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The usual dimension of the plastic houses is 25m × 6.5m. Each house has a semicircular top covered with clear
plastic treated with an ultraviolet (UV) light protectant. In the center of the semicircular top, a 30 cm portion along
the entire length is left free of the plastic cover, but closed with nylon net. This facilitates ventilation and reduces
the buildup of heat inside. The ventilation facility is made rainproof by erecting a transparent plastic shade over
the top. The side walls are covered with nylon netting. At the front side, a 60-mesh netting double door is
installed (AVRDC, 2007).
There are two types of a temporary plastic house, which is used for a single growing season: a single-bed type
with an arched roof and a double-bed type with an A-shaped roof covered with UV-protectant polyethylene film.
The width is 2.4m for the single-bed shelter and 4.8m for the double-bed shelter. The height at the center of both
types is 2.4 m (Palada et al., 2003). The sides are covered with nylon netting to exclude insect pests and prevent
rain from blowing in. The growth and yield of cucumber, sweet pepper, and small-headed cabbage were
significantly improved when grown under rain shelters during the hot-wet season in Vietnam. In addition, these
structures significantly reduced the incidence of fungal and viral diseases (Hanh, 2003).
About the author
Low net tunnels
Growers who cannot afford the high initial construction costs of nethouses or plastic houses can grow vegetables
under temporary net tunnels. The net tunnels are constructed with U-shaped iron or aluminum bars, which are
covered with nylon netting over each bed (Talekar et al., 2003). Leafy vegetables such as Brassica rapa var
chinensis, B. oleracea var. alboglabra, B. rapa var.
parachinensis, and B. juncea grown under tunnels were less
damaged by heavy rain and insect pests. This resulted in a
reduced number of insecticide applications, better produce
quality, and higher marketable yield. Amaranthus yield has
tripled under net tunnels in Vietnam. Insect populations on
cauliflower under net tunnels were greatly reduced, by 80%
in Cambodia; marketable yields were 1.5 to 2.0 times
greater under net tunnels than in the open field (Palada and
Ali, 2007). Growing head cabbage under net tunnels in the
Solomon Islands reduced insect incidence by 38-72%, and
resulted in significantly higher economic returns (Neave et
al., 2011).
Low-cost, temporary net tunnels. – R. Srinivasan
Ramasamy Srinivasan is an
Entomologist and Head of
Entomology Group at AVRDC
– The World Vegetable Center.
He has ten years research and
development experience in
tropical vegetable entomology,
with special interests in insect-
plant interactions, chemical
ecology of insect pests,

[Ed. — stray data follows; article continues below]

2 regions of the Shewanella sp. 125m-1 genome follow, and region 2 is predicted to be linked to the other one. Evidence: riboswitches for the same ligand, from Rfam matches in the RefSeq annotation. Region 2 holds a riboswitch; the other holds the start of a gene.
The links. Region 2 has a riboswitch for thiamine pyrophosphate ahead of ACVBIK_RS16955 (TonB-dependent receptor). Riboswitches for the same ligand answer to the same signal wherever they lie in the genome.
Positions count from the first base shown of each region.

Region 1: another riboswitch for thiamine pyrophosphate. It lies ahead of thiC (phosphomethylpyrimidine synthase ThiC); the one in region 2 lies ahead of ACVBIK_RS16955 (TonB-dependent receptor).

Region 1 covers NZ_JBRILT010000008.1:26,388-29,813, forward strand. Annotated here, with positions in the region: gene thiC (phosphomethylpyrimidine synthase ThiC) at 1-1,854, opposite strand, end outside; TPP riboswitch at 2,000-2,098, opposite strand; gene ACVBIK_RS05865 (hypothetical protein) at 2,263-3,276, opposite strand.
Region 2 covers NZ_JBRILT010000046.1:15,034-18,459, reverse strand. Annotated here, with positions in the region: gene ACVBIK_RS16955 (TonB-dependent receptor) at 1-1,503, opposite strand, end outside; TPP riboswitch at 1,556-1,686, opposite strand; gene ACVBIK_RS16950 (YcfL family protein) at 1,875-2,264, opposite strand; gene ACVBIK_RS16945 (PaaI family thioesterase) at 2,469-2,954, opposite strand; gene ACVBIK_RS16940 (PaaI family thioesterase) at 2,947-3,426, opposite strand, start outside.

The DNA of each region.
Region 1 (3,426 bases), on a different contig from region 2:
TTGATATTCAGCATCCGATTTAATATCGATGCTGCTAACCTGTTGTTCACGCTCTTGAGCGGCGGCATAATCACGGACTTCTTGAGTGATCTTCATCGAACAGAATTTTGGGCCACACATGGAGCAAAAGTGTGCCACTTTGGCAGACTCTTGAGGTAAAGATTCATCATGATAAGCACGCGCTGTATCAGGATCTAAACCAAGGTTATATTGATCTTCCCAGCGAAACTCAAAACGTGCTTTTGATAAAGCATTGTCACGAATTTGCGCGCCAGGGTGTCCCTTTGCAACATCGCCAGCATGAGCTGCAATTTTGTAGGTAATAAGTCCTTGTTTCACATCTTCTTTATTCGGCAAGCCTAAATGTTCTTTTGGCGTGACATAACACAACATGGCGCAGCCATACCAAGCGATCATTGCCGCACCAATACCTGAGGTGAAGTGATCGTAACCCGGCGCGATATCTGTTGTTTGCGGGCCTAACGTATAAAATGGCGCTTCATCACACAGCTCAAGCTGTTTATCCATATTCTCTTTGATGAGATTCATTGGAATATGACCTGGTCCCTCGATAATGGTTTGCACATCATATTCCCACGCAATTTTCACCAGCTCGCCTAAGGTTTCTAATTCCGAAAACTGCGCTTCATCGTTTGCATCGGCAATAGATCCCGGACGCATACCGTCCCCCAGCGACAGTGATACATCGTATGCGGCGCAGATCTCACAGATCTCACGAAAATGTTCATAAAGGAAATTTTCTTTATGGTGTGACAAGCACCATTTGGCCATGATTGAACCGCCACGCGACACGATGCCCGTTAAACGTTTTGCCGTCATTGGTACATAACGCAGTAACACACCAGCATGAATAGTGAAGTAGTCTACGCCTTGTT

biological control, and insect
growth regulators.
This Technical Innovation
Brief is published by:
SP-IPM Secretariat
Vegetable production under protective structures reduces yield losses from insect pests, diseases, and heavy
rains, and results in higher productivity and returns per unit area. Protective structures enable growers to
produce vegetables successfully during the off-season, which enhances the availability of fresh produce at times
when vegetables are usually in short supply. Because vegetable prices are higher during the off-season, growers
also enjoy higher returns per unit area.
Further reading
AVRDC. 2007. Report 2004. Publication Number 07-691. AVRDC –The World Vegetable Center Shanhua, Taiwan. 158 pp.
Hanh, N.T. 2003. Crop diversification under shelter during wet season. In: L.T. Thuy, V.T. Tinh, D.H. Hoa, N.T.Hanh, N.K.
Chien, V.T. Hien, and N.D. Hung (eds.). Off-season and tomato and year-round vegetable production under shelter in
Hanoi. Research Institute for Fruits and Vegetables, Hanoi, Vietnam. pp. 34-38.
Harmanto, T. H. J. 2006. Evaluation of net greenhouses for tomato production in the tropics. Hannover University, PhD
Neave, S.M., Kelly, G., and Furlong, M.J. 2011. Field evaluation of insect exclusion netting for the management of pests on
cabbage (Brassica oleracea var. capitata) in the Solomon Islands. In: Abstracts from the Sixth International Workshop
on Management of the Diamondback Moth and Other Crucifer Insect Pests, 21-25 March 2011, Kasetsart Unversity,
Nakhon Pathom, Thailand. Publication No. 11-746. AVRDC – The World Vegetable Center, Taiwan. 101 pp.
Palada, M.C. and Wu, D.L. 2009. Grafting sweet peppers for production in the hot-wet season. International Cooperator’s
Guide, AVRDC Publication Number: 09-722-e.
Palada, M.C. and Ali, M. 2007. Evaluation of technologies for improving year-round production of safe vegetables in peri-
urban agriculture of Southeast Asia. Acta Horticulturae, 762: 271-281.
Palada, M.C., Roan, Y.C., and Black, L.L. 2003. Rain shelters for tomato production in the hot-wet season. International
Cooperator’s Guide, AVRDC Publication Number: 03-552.
Shahak, Y., Ratner, K., Zur, N., Offir, Y., Matan, E., Yehezkel, H., Messika,Y., Posalski, I., and Ben-Yakir, D. 2008.
Photoselective netting: an emerging approach in protected agriculture. Acta Horticulturae, 807: 79-84.
Talekar, N.S., Su, F.C., and Lin, M.Y. 2003. How to produce safer leafy vegetables in nethouses and net tunnels.
Asian Vegetable Research and Development Center, Shanhua, Tainan, Taiwan. 18 pp.
SP-IPM Steering Committee Members:
Sikora, R (Program Chair); Nwilene, F (AfricaRice); Ramasamy, S (AVRDC); Staver, C (Bioversity); Buruchara, R (CIAT); Nicol, J (CIMMYT); Kroschel, J (CIP); Yahyaoui, A (ICARDA);
Ekesi, S (icipe); Sharma, H (ICRISAT); Narrod, C (IFPRI); Bandyopadhyay, R (IITA); Heong, KL (IRRI); Bramel, P (DDG –R4D convening center, IITA); Hoeschle-Zeledon, I (Program
Coordinator, IITA)